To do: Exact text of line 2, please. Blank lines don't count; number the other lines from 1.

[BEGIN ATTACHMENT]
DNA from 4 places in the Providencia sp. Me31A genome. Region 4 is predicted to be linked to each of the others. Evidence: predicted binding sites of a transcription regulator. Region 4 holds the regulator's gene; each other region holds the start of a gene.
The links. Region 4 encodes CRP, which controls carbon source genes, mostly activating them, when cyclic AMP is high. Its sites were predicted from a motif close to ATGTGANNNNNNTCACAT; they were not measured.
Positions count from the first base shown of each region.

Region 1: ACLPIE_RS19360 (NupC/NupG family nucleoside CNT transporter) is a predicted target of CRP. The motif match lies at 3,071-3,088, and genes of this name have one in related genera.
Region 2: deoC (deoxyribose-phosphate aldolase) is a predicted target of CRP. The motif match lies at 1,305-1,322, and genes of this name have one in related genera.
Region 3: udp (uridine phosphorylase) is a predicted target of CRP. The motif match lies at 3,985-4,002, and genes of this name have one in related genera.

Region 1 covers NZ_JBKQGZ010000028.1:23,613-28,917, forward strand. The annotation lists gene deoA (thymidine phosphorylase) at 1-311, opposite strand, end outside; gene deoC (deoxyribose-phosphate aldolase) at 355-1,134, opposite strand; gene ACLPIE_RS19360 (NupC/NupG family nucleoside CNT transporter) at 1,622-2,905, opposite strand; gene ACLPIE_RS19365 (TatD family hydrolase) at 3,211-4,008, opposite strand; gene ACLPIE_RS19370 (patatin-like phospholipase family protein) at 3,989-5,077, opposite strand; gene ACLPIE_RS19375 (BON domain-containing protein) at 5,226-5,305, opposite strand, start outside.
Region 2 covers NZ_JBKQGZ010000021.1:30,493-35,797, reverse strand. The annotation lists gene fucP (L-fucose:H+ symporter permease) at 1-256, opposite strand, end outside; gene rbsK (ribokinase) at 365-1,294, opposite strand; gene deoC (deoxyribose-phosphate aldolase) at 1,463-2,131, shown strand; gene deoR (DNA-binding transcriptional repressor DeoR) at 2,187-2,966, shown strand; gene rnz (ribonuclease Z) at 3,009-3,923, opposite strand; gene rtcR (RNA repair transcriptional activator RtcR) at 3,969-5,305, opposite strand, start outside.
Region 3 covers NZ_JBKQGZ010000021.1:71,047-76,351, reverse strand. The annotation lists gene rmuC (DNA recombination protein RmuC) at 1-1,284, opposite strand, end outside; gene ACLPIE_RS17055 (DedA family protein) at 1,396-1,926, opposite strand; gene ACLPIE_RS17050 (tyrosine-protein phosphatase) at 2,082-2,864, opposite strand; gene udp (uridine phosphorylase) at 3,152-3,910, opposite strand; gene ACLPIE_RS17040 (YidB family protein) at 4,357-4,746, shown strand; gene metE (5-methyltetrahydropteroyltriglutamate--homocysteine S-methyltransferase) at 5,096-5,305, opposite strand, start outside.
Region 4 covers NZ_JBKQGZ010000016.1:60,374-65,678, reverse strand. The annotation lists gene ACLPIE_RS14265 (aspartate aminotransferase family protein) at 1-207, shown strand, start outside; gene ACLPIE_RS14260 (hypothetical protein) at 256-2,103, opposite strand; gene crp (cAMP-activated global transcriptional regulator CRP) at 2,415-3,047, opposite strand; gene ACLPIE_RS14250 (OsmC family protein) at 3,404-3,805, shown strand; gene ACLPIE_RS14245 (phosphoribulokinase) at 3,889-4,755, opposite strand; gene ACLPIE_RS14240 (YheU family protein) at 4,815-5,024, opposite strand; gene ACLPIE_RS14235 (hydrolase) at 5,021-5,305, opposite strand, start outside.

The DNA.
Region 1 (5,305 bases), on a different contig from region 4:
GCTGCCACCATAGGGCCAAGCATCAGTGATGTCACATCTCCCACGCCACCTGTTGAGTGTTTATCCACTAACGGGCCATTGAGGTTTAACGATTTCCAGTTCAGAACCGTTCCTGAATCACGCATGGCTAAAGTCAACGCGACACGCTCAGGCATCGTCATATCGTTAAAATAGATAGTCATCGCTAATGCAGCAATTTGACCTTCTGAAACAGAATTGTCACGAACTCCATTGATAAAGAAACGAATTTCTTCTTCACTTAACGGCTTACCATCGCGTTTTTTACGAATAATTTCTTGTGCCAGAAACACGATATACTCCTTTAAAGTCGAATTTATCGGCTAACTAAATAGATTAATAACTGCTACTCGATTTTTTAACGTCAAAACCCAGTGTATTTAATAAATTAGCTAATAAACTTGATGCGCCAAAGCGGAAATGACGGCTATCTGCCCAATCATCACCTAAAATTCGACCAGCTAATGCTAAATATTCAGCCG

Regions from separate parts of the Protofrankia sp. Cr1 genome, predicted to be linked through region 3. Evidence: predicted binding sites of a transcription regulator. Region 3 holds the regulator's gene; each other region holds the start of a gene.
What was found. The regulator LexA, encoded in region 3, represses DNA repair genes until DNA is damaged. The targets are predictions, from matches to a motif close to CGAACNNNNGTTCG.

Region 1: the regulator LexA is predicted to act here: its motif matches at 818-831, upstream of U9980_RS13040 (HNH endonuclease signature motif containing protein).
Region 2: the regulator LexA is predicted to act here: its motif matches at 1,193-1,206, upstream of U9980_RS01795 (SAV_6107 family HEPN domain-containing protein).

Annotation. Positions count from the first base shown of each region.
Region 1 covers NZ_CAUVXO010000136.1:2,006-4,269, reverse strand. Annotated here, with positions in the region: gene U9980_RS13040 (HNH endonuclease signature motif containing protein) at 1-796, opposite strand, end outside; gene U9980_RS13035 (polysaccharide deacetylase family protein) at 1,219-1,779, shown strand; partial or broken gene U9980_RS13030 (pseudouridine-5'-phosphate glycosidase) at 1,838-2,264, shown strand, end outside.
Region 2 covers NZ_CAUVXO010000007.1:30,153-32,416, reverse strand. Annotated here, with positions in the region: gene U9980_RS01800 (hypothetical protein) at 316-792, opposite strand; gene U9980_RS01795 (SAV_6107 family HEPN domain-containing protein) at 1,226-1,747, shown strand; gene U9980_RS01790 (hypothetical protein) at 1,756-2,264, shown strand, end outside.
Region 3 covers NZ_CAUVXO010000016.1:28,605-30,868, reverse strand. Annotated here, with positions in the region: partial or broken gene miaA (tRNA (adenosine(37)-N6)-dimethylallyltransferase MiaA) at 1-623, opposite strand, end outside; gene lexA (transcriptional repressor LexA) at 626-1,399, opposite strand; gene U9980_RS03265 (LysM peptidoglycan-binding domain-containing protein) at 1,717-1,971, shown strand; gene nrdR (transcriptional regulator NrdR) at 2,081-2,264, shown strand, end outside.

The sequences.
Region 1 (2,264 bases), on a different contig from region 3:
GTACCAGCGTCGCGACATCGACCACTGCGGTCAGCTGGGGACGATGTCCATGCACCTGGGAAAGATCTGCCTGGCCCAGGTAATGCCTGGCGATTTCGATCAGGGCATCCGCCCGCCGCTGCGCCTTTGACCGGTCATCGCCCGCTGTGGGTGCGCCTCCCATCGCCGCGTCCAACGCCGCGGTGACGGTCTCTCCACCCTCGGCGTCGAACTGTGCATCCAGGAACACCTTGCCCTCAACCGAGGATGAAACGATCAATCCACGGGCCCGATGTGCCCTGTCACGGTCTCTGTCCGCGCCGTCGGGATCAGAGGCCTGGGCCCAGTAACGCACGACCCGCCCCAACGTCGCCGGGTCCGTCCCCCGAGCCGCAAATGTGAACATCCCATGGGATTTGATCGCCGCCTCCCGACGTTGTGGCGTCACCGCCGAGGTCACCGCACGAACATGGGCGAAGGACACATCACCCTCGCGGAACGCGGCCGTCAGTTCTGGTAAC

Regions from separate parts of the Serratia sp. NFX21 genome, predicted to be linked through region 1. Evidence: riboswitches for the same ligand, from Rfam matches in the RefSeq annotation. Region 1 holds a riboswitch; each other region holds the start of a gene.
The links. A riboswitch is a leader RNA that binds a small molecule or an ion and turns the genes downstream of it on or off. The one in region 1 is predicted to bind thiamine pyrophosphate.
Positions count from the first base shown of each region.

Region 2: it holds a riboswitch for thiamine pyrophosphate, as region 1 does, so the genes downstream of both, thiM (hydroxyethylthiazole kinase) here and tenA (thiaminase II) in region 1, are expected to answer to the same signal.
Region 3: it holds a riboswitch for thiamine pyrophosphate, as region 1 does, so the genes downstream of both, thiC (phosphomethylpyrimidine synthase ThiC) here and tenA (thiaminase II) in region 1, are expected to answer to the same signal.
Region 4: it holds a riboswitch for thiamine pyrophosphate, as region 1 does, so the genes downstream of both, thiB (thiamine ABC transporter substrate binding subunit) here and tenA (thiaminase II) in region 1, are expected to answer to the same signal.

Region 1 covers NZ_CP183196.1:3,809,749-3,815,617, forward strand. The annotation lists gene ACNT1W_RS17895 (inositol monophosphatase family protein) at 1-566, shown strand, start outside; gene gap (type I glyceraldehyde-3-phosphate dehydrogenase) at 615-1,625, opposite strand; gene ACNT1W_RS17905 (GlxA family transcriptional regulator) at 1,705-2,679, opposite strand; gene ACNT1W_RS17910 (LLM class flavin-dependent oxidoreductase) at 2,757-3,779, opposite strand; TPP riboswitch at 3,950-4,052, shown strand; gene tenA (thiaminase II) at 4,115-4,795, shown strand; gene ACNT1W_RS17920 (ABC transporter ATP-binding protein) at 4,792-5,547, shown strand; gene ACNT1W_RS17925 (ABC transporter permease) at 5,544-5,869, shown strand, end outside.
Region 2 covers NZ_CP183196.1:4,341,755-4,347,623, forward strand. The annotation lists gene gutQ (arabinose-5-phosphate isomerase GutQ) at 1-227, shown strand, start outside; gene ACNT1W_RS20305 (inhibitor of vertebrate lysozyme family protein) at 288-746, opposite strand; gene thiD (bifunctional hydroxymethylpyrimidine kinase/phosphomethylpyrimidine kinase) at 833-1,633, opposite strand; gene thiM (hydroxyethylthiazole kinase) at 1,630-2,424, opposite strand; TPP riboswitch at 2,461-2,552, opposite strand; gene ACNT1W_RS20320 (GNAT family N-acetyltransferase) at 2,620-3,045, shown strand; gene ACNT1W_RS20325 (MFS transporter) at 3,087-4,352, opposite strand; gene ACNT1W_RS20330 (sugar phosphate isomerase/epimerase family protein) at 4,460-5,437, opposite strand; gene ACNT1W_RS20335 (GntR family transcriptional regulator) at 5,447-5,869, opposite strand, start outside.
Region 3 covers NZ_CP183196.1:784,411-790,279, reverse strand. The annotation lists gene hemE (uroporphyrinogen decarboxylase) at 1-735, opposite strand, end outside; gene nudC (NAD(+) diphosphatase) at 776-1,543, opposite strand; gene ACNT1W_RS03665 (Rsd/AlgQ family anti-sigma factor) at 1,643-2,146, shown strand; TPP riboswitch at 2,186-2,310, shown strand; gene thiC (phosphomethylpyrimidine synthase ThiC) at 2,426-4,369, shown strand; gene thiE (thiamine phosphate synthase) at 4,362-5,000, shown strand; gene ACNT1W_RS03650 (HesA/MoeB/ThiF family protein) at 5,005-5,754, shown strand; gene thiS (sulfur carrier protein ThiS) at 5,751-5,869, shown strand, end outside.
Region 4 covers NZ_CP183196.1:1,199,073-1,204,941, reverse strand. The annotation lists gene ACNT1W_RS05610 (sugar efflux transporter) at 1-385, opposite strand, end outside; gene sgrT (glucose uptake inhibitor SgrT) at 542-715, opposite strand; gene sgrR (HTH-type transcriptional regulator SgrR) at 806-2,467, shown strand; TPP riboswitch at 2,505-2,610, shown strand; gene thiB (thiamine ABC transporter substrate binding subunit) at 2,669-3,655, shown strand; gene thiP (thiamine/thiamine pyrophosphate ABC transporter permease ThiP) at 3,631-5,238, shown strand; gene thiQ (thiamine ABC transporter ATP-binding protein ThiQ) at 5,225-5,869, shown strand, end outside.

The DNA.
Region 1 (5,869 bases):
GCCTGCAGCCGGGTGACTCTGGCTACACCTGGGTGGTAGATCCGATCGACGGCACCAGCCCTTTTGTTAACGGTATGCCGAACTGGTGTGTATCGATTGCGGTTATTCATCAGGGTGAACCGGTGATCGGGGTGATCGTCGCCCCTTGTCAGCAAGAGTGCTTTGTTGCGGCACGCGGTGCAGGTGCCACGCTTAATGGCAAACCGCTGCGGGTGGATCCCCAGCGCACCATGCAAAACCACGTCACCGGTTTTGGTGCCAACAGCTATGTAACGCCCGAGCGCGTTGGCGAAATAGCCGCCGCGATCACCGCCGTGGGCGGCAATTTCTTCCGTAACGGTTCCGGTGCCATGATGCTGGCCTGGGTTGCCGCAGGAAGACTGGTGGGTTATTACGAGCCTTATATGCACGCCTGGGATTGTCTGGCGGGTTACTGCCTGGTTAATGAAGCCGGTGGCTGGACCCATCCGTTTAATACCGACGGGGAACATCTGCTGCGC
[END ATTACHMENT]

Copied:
The links. Region 4 encodes CRP, which controls carbon source genes, mostly activating them, when cyclic AMP is high. Its sites were predicted from a motif close to ATGTGANNNNNNTCACAT; they were not measured.